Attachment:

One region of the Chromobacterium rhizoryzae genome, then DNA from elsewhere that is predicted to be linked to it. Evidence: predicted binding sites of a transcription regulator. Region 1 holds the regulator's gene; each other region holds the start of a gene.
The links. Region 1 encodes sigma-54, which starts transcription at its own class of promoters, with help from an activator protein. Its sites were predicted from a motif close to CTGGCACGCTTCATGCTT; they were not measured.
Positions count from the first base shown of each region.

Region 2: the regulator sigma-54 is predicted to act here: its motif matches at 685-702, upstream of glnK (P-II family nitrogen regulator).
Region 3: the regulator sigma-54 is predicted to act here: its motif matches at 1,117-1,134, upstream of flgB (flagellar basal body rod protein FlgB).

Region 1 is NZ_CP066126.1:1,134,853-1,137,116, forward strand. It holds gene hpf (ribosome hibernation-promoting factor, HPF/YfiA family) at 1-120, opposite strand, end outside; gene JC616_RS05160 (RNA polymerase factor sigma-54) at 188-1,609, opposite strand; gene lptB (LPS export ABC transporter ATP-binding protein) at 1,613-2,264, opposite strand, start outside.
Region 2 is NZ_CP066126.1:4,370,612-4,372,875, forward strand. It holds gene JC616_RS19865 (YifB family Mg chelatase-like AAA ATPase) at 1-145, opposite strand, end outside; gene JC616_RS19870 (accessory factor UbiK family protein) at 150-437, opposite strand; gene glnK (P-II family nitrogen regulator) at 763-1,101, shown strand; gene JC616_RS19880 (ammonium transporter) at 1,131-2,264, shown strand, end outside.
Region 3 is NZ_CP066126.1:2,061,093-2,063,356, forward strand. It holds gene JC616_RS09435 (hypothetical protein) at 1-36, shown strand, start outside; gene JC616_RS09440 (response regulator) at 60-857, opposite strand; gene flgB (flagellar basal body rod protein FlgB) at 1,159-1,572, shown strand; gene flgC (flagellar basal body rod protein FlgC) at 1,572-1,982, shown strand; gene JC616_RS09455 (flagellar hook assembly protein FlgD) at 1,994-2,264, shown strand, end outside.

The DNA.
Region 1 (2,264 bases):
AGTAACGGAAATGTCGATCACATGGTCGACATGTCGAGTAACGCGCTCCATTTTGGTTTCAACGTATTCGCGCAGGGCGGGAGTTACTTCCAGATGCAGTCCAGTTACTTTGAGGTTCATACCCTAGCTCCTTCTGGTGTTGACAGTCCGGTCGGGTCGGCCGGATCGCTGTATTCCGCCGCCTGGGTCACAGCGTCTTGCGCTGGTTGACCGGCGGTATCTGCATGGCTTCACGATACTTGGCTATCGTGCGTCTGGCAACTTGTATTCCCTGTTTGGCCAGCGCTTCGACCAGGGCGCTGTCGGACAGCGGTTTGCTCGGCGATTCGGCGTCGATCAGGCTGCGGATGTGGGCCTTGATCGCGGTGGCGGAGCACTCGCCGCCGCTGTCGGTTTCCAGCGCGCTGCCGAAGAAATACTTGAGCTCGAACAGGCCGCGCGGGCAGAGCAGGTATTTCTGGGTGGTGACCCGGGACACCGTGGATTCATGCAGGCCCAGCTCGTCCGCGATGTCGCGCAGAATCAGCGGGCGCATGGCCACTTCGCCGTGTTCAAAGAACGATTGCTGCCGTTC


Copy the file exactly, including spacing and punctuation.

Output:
One region of the Chromobacterium rhizoryzae genome, then DNA from elsewhere that is predicted to be linked to it. Evidence: predicted binding sites of a transcription regulator. Region 1 holds the regulator's gene; each other region holds the start of a gene.
The links. Region 1 encodes sigma-54, which starts transcription at its own class of promoters, with help from an activator protein. Its sites were predicted from a motif close to CTGGCACGCTTCATGCTT; they were not measured.
Positions count from the first base shown of each region.

Region 2: the regulator sigma-54 is predicted to act here: its motif matches at 685-702, upstream of glnK (P-II family nitrogen regulator).
Region 3: the regulator sigma-54 is predicted to act here: its motif matches at 1,117-1,134, upstream of flgB (flagellar basal body rod protein FlgB).

Region 1 is NZ_CP066126.1:1,134,853-1,137,116, forward strand. It holds gene hpf (ribosome hibernation-promoting factor, HPF/YfiA family) at 1-120, opposite strand, end outside; gene JC616_RS05160 (RNA polymerase factor sigma-54) at 188-1,609, opposite strand; gene lptB (LPS export ABC transporter ATP-binding protein) at 1,613-2,264, opposite strand, start outside.
Region 2 is NZ_CP066126.1:4,370,612-4,372,875, forward strand. It holds gene JC616_RS19865 (YifB family Mg chelatase-like AAA ATPase) at 1-145, opposite strand, end outside; gene JC616_RS19870 (accessory factor UbiK family protein) at 150-437, opposite strand; gene glnK (P-II family nitrogen regulator) at 763-1,101, shown strand; gene JC616_RS19880 (ammonium transporter) at 1,131-2,264, shown strand, end outside.
Region 3 is NZ_CP066126.1:2,061,093-2,063,356, forward strand. It holds gene JC616_RS09435 (hypothetical protein) at 1-36, shown strand, start outside; gene JC616_RS09440 (response regulator) at 60-857, opposite strand; gene flgB (flagellar basal body rod protein FlgB) at 1,159-1,572, shown strand; gene flgC (flagellar basal body rod protein FlgC) at 1,572-1,982, shown strand; gene JC616_RS09455 (flagellar hook assembly protein FlgD) at 1,994-2,264, shown strand, end outside.

The DNA.
Region 1 (2,264 bases):
AGTAACGGAAATGTCGATCACATGGTCGACATGTCGAGTAACGCGCTCCATTTTGGTTTCAACGTATTCGCGCAGGGCGGGAGTTACTTCCAGATGCAGTCCAGTTACTTTGAGGTTCATACCCTAGCTCCTTCTGGTGTTGACAGTCCGGTCGGGTCGGCCGGATCGCTGTATTCCGCCGCCTGGGTCACAGCGTCTTGCGCTGGTTGACCGGCGGTATCTGCATGGCTTCACGATACTTGGCTATCGTGCGTCTGGCAACTTGTATTCCCTGTTTGGCCAGCGCTTCGACCAGGGCGCTGTCGGACAGCGGTTTGCTCGGCGATTCGGCGTCGATCAGGCTGCGGATGTGGGCCTTGATCGCGGTGGCGGAGCACTCGCCGCCGCTGTCGGTTTCCAGCGCGCTGCCGAAGAAATACTTGAGCTCGAACAGGCCGCGCGGGCAGAGCAGGTATTTCTGGGTGGTGACCCGGGACACCGTGGATTCATGCAGGCCCAGCTCGTCCGCGATGTCGCGCAGAATCAGCGGGCGCATGGCCACTTCGCCGTGTTCAAAGAACGATTGCTGCCGTTC